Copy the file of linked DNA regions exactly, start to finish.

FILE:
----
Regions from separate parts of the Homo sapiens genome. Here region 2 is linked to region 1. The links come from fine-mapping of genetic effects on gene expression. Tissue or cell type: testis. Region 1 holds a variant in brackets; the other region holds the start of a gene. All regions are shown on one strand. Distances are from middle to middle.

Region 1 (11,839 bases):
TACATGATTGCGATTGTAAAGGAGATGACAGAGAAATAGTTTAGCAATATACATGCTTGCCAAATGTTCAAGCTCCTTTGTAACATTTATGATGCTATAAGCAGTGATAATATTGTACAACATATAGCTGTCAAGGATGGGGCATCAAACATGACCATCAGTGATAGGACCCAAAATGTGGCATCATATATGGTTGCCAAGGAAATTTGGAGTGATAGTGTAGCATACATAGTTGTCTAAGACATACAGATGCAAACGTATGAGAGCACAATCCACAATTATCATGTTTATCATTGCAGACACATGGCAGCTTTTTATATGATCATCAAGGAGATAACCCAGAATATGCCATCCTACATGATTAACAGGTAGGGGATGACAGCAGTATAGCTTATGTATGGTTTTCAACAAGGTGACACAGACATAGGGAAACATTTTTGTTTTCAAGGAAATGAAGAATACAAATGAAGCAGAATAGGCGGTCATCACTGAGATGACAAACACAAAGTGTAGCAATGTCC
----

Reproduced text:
Regions from separate parts of the Homo sapiens genome. Here region 2 is linked to region 1. The links come from fine-mapping of genetic effects on gene expression. Tissue or cell type: testis. Region 1 holds a variant in brackets; the other region holds the start of a gene. All regions are shown on one strand. Distances are from middle to middle.

Region 1 (11,839 bases):
TACATGATTGCGATTGTAAAGGAGATGACAGAGAAATAGTTTAGCAATATACATGCTTGCCAAATGTTCAAGCTCCTTTGTAACATTTATGATGCTATAAGCAGTGATAATATTGTACAACATATAGCTGTCAAGGATGGGGCATCAAACATGACCATCAGTGATAGGACCCAAAATGTGGCATCATATATGGTTGCCAAGGAAATTTGGAGTGATAGTGTAGCATACATAGTTGTCTAAGACATACAGATGCAAACGTATGAGAGCACAATCCACAATTATCATGTTTATCATTGCAGACACATGGCAGCTTTTTATATGATCATCAAGGAGATAACCCAGAATATGCCATCCTACATGATTAACAGGTAGGGGATGACAGCAGTATAGCTTATGTATGGTTTTCAACAAGGTGACACAGACATAGGGAAACATTTTTGTTTTCAAGGAAATGAAGAATACAAATGAAGCAGAATAGGCGGTCATCACTGAGATGACAAACACAAAGTGTAGCAATGTCC